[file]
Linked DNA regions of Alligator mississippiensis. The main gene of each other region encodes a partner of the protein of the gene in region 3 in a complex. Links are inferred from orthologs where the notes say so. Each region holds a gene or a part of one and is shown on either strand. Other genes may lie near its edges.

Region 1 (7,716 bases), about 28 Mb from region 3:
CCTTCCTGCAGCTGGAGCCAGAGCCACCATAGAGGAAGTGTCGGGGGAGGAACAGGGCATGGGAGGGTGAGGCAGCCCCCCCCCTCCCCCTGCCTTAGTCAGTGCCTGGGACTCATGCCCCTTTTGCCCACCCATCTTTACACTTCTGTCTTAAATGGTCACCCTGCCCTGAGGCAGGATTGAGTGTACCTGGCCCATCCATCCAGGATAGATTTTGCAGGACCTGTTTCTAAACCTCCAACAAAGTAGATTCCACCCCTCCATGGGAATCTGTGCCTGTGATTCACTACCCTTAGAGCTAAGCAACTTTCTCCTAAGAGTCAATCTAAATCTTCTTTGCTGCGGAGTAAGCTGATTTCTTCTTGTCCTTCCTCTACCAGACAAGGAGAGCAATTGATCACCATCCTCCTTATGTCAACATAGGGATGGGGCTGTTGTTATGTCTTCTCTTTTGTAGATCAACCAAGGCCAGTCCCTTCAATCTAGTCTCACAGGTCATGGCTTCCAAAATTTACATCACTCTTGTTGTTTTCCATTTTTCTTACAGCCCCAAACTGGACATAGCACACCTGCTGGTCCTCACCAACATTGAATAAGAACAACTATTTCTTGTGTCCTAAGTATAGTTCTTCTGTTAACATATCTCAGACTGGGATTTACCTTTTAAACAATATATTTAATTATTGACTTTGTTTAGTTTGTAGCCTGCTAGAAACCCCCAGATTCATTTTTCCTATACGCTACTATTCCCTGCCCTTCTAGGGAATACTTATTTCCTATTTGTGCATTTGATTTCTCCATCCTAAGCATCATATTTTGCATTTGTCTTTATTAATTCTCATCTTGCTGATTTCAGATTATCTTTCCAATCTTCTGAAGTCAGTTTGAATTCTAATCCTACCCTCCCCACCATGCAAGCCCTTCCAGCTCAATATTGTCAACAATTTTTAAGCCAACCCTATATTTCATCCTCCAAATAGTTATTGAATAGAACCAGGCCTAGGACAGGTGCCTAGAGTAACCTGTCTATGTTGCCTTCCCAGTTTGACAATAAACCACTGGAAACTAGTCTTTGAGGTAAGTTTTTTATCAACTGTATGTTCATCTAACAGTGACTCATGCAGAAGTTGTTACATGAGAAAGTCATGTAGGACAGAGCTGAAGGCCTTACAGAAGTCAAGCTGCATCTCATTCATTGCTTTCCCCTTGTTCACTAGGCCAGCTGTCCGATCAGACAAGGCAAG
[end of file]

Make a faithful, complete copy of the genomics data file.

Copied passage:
Linked DNA regions of Alligator mississippiensis. The main gene of each other region encodes a partner of the protein of the gene in region 3 in a complex. Links are inferred from orthologs where the notes say so. Each region holds a gene or a part of one and is shown on either strand. Other genes may lie near its edges.

Region 1 (7,716 bases), about 28 Mb from region 3:
CCTTCCTGCAGCTGGAGCCAGAGCCACCATAGAGGAAGTGTCGGGGGAGGAACAGGGCATGGGAGGGTGAGGCAGCCCCCCCCCTCCCCCTGCCTTAGTCAGTGCCTGGGACTCATGCCCCTTTTGCCCACCCATCTTTACACTTCTGTCTTAAATGGTCACCCTGCCCTGAGGCAGGATTGAGTGTACCTGGCCCATCCATCCAGGATAGATTTTGCAGGACCTGTTTCTAAACCTCCAACAAAGTAGATTCCACCCCTCCATGGGAATCTGTGCCTGTGATTCACTACCCTTAGAGCTAAGCAACTTTCTCCTAAGAGTCAATCTAAATCTTCTTTGCTGCGGAGTAAGCTGATTTCTTCTTGTCCTTCCTCTACCAGACAAGGAGAGCAATTGATCACCATCCTCCTTATGTCAACATAGGGATGGGGCTGTTGTTATGTCTTCTCTTTTGTAGATCAACCAAGGCCAGTCCCTTCAATCTAGTCTCACAGGTCATGGCTTCCAAAATTTACATCACTCTTGTTGTTTTCCATTTTTCTTACAGCCCCAAACTGGACATAGCACACCTGCTGGTCCTCACCAACATTGAATAAGAACAACTATTTCTTGTGTCCTAAGTATAGTTCTTCTGTTAACATATCTCAGACTGGGATTTACCTTTTAAACAATATATTTAATTATTGACTTTGTTTAGTTTGTAGCCTGCTAGAAACCCCCAGATTCATTTTTCCTATACGCTACTATTCCCTGCCCTTCTAGGGAATACTTATTTCCTATTTGTGCATTTGATTTCTCCATCCTAAGCATCATATTTTGCATTTGTCTTTATTAATTCTCATCTTGCTGATTTCAGATTATCTTTCCAATCTTCTGAAGTCAGTTTGAATTCTAATCCTACCCTCCCCACCATGCAAGCCCTTCCAGCTCAATATTGTCAACAATTTTTAAGCCAACCCTATATTTCATCCTCCAAATAGTTATTGAATAGAACCAGGCCTAGGACAGGTGCCTAGAGTAACCTGTCTATGTTGCCTTCCCAGTTTGACAATAAACCACTGGAAACTAGTCTTTGAGGTAAGTTTTTTATCAACTGTATGTTCATCTAACAGTGACTCATGCAGAAGTTGTTACATGAGAAAGTCATGTAGGACAGAGCTGAAGGCCTTACAGAAGTCAAGCTGCATCTCATTCATTGCTTTCCCCTTGTTCACTAGGCCAGCTGTCCGATCAGACAAGGCAAG